Helping children with deformities
2 months ago, 10 July 19:00
Health professionals can correct certain deformities such as knock-knee or bow-leggedness in children through the application of appropriate orthoses.
Although brown is the most common colour for orthoses in Kenya to roughly match people’s skin colour, children’s orthoses are often colourful and include images of flowers, flags, numbers and the alphabet.
“ orthoses are appliances we use to correct certain deformities. You correct or we accommodate. Mostly they are flexible deformities so you either correct or you accommodate as you hold it the way it is or you immobilise,” says Benedict Otieno, an orthopaedic technologist at Gateway Prosthetics and orthoses.
According to him, the best approach when talking to children is to show them why the orthoses are important.
“If a child walks and talks, it is easy. You only have to make them feel there is something you are trying to do to them that would help,” says Mr Otieno.
“So the interaction must create some favourable room so that the child is able to laugh and is able to appreciate what you are giving them,” he adds.
Prosthetics, which are less common among children, are usually used permanently and on a daily basis and act as artificial limbs. However, orthoses are only meant to be used until a deformity is corrected and are not as effective among adults.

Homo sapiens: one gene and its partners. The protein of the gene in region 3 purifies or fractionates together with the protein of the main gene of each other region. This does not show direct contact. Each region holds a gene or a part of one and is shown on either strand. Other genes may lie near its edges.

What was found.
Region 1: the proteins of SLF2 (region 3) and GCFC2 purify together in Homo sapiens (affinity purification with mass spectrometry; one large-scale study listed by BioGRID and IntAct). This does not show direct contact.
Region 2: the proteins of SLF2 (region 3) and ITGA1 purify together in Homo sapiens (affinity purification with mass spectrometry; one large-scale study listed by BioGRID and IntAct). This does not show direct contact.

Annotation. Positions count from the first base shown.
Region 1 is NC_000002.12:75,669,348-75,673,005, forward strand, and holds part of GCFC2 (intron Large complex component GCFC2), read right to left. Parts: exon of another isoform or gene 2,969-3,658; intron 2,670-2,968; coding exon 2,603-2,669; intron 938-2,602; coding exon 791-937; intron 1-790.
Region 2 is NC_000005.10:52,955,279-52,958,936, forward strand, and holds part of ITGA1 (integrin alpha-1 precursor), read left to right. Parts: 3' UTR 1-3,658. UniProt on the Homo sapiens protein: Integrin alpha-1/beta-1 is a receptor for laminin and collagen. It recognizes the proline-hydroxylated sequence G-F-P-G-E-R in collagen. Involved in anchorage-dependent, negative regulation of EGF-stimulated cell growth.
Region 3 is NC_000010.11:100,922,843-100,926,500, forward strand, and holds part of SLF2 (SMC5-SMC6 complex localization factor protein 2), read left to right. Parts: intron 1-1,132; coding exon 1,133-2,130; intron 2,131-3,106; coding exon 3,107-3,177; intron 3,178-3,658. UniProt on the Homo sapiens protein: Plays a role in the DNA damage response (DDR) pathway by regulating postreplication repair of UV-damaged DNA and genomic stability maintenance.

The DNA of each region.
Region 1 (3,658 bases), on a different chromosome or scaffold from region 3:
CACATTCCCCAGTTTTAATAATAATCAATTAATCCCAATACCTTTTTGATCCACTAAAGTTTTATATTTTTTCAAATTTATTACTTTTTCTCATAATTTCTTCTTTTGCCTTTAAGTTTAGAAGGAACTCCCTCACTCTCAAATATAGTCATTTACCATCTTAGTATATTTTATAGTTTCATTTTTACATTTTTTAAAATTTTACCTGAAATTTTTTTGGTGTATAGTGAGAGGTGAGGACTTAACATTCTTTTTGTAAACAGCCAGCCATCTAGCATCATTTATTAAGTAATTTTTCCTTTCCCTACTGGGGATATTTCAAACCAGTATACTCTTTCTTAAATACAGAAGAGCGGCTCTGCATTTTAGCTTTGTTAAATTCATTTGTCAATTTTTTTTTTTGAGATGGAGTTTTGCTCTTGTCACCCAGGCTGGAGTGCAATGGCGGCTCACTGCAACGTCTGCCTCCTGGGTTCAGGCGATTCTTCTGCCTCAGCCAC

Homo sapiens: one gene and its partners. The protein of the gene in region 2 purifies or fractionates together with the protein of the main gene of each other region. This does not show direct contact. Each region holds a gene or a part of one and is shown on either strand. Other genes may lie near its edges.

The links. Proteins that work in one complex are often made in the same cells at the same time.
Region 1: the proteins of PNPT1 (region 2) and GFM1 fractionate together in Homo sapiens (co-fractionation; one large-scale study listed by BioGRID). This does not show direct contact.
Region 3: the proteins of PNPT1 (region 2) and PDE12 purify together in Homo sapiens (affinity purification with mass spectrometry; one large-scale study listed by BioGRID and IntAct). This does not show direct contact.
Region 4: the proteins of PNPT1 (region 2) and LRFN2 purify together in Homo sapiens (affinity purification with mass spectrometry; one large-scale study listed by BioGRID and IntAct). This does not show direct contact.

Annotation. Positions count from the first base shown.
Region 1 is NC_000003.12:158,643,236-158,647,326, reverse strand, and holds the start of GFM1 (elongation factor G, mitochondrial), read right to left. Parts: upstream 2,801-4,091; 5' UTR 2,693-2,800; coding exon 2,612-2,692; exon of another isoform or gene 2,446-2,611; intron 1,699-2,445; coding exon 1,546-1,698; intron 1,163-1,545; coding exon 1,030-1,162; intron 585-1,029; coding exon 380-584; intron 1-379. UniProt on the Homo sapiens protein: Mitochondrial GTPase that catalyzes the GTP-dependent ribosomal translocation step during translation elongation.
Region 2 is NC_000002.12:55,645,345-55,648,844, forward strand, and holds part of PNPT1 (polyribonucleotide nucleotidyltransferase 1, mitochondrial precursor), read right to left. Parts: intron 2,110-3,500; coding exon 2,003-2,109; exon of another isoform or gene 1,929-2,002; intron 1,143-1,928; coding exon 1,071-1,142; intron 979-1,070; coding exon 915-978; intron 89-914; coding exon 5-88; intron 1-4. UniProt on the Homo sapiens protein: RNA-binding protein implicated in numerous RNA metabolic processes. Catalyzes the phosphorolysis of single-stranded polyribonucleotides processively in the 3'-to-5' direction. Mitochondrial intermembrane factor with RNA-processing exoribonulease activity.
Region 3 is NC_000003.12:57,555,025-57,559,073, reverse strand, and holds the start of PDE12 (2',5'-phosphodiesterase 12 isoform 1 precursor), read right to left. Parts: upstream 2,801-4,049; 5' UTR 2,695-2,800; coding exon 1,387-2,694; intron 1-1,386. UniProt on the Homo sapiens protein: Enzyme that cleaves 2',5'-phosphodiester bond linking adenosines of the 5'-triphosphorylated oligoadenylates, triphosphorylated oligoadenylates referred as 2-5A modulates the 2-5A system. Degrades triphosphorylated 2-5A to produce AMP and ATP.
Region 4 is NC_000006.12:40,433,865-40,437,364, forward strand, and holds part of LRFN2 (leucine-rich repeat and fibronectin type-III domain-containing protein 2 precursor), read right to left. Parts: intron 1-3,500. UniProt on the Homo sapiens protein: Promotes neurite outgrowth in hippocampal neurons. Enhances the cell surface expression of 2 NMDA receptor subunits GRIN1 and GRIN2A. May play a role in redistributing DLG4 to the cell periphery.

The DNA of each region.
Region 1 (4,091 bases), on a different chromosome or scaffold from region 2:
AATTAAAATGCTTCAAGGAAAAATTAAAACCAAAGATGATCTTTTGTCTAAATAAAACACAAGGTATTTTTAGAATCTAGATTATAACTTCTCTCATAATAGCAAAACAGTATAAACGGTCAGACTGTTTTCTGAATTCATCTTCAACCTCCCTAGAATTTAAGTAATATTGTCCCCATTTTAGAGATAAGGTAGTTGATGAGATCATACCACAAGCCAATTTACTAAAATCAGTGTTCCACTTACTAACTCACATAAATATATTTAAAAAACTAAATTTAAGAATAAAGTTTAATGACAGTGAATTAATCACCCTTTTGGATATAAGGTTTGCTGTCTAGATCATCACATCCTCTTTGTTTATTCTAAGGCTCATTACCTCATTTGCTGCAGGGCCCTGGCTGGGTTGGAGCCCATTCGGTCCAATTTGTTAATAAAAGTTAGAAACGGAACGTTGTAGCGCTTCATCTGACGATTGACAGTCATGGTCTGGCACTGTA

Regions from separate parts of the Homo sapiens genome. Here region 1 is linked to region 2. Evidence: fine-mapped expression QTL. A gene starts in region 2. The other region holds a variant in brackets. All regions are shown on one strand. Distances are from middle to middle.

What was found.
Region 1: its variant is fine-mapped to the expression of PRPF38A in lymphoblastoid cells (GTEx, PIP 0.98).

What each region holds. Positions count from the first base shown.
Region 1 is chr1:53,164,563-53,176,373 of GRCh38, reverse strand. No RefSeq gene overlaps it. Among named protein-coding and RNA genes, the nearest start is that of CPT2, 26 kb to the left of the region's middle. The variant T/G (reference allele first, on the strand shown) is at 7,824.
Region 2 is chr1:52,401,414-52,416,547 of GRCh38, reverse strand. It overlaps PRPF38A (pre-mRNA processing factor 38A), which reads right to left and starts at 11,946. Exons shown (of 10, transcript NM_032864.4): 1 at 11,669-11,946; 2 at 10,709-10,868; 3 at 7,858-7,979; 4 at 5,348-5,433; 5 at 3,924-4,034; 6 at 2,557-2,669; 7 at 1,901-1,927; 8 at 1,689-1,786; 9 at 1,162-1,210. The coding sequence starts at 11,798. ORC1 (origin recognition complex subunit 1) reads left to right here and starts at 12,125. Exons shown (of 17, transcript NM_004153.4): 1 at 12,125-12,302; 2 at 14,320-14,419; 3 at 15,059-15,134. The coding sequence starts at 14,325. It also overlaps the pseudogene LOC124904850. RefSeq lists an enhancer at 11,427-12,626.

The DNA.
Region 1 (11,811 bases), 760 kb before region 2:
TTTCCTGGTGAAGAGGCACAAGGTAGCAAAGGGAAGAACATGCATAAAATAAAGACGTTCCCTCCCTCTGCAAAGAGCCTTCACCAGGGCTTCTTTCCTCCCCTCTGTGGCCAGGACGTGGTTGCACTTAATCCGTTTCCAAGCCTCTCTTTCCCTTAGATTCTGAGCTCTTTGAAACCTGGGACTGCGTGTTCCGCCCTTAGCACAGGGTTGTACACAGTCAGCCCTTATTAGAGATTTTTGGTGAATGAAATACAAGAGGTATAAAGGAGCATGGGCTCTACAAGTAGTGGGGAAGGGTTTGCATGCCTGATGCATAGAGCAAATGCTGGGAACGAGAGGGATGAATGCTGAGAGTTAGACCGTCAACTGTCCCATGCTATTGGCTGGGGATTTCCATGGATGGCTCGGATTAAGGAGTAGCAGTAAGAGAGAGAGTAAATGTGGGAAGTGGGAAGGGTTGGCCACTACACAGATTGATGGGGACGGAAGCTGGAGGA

For cases such as flat foot, knock-knee, or bow-leggedness, appropriate insole orthoses are applied not just to correct the deformity but also to prevent a deterioration of the condition. In flat foot, for instance, the bone can come in contact with the ground as the child walks, resulting in severe pain that could require surgical treatment.
“The pain can be arthritic. It goes to the knees to the pelvis to the trunk. And you are on a wheelchair,” he says
“Treat things conservatively without loss of meat or blood,” he adds.
Orthoses have a wide range of applications. Those that are more visible are more aesthetically detailed. Children can have weak ankles, knees or spines which require different forms of orthoses.
“There are cases of a child born with weak spine so that they cannot sit. For the back we give corsets. Spinal corset is usually something rigid. So we make something that takes the shape of the trunk. It is very rigid. It does not allow bending,” he says.
According to him, while the materials remain the same, children’s orthoses are lighter because of their size.
Deformities can be identified in a hospital, or through an orthopaedic technologist or even through observation by parents. However, the examination and diagnosis can sometimes be a bit complicated before a child walks or seats for example.
The technologist takes the pattern of the affected body part, for instance the foot, and then makes the required orthoses. For children, orthoses are usually not imported but custom-made on site because they overgrow them fast compared to adults who have a permanent sizes.
“We make it customised because the children are growing. We expect them to grow maybe after two or three months. After three months we have not ...
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